• They have had to go out on loan to make sure they get more experience.
  • He went on loan to Blackpool but they had two cup matches in that time and Sunderland wouldn't allow him to play in them.


Pronunciation: /ˈləʊnəb(ə)l/
Example sentences
  • Professor Robertson implies… that the loanable funds theory has a close connection with the ‘real forces’ of ‘productivity and thrift’ which is absent in the Keynesian theory.
  • And, importantly, no longer are market rates determined through the interaction of the demand for borrowings with a limited supply of loanable funds.
  • The conventional wisdom among economists is that prolonged deficits will raise interest rates as borrowers are crowded out of credit and loanable funds markets, thus negatively affecting long-term economic growth.
Pronunciation: /ləʊˈniː/
Example sentences
  • New India Assurance Company and State Bank of India have joined hands to provide accident insurance cover to all loanees of the bank availing housing and car loans.
  • He said there were a large number of loanees who would like to benefit from a low interest rate regime now to get their old loans taken over by a financier who provides finances at cheaper rates.
  • Alternatives, including short and long-term loanees, are being explored, but according to Worthington, there is still a lack of availability.
Pronunciation: /ˈləʊnə/
Example sentences
  • There is an inescapable irony that what began for him - and indeed the donors or loaners - as an aspirational dream of ermine has ended in the social indignity that only the threat of the policeman's knock can bring.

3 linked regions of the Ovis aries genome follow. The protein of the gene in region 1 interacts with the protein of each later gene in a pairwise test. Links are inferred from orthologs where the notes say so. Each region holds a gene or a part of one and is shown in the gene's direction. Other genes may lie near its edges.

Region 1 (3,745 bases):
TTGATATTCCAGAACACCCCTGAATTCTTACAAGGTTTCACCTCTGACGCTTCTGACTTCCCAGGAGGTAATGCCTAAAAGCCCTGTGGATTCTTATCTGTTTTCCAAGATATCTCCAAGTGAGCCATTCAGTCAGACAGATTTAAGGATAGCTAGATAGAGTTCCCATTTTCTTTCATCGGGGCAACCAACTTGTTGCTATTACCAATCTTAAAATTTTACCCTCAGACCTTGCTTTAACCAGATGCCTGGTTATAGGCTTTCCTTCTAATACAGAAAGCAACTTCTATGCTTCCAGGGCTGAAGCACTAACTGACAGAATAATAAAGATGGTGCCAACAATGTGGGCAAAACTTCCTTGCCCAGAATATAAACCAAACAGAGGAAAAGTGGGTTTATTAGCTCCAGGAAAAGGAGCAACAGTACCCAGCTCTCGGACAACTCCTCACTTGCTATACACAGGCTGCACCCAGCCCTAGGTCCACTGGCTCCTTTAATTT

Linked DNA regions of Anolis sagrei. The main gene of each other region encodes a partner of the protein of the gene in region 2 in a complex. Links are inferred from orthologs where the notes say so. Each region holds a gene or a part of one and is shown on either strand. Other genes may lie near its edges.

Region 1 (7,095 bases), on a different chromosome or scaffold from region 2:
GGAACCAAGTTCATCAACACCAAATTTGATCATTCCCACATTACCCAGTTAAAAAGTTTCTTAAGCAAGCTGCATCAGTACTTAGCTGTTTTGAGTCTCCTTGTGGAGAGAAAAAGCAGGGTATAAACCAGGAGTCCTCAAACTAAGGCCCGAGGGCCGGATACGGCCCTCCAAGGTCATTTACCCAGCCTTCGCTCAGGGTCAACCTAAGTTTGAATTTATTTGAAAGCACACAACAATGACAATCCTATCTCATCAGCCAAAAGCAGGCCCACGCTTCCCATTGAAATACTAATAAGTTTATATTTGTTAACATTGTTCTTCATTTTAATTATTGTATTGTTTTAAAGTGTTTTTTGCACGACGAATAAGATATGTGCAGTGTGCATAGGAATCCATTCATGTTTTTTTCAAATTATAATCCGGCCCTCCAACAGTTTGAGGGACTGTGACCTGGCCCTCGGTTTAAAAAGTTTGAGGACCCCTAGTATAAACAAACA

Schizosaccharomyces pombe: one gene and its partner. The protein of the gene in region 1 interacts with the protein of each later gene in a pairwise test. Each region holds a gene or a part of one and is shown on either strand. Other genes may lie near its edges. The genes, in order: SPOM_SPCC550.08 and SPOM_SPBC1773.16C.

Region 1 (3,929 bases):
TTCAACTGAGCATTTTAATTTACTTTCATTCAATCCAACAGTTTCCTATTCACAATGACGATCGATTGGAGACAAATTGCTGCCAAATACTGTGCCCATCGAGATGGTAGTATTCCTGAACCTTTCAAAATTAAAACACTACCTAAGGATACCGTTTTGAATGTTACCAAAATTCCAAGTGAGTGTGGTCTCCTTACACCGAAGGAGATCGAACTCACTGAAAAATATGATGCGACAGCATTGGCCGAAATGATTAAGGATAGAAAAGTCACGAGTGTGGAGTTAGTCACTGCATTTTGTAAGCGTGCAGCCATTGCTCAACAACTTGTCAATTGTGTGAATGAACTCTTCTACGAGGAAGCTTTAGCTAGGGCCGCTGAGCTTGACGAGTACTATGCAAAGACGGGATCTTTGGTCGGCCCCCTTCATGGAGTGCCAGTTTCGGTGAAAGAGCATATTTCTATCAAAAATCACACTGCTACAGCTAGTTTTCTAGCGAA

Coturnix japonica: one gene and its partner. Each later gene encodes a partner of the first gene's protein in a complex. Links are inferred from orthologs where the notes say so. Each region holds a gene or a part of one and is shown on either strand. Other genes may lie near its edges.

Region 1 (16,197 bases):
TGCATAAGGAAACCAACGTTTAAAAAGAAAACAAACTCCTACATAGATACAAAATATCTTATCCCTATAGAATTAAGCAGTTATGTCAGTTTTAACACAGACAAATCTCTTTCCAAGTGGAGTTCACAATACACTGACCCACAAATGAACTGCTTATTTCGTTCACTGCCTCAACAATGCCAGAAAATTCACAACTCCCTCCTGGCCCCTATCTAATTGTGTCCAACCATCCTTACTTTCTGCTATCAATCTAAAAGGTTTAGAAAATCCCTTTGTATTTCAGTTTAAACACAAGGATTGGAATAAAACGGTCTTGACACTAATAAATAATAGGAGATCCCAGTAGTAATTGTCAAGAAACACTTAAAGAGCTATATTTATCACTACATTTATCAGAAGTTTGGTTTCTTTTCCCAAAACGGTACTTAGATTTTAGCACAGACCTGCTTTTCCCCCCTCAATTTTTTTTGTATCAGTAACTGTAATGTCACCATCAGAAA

• I'm genuinely touched by this, and as a fellow scooter rider, might try to make the ride - but I'll need a 150 cc loaner.
  • In the 1980s, the Conservative Party also received loans that magically resulted in the loaner getting a peerage, and it still does the same thing today.


Middle English (also denoting a gift from a superior): from Old Norse lán, of Germanic origin; related to Dutch leen, German Lehn, also to lend.

Words that rhyme with loan

alone, atone, Beaune, bemoan, blown, bone, Capone, clone, Cohn, Cologne, condone, cone, co-own, crone, drone, enthrone, flown, foreknown, foreshown, groan, grown, half-tone, home-grown, hone, Joan, known, leone, lone, mephedrone, moan, Mon, mown, ochone, outflown, outgrown, own, phone, pone, prone, Rhône, roan, rone, sewn, shown, Simone, Sloane, Soane, sone, sown, stone, strown, throne, thrown, tone, trombone, Tyrone, unbeknown, undersown, windblown, zone
Definition of loan in:
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There are 2 main definitions of loan in English:

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loan 2 Line breaks: loan
(also loaningˈləʊnɪŋ)


[usually in place names] Scottish
1A lane or narrow path, especially one leading to open ground: Whitehouse Loan
1.1An open, uncultivated piece of land where cows are milked.


Late Middle English variant of lane.

Definition of loan in: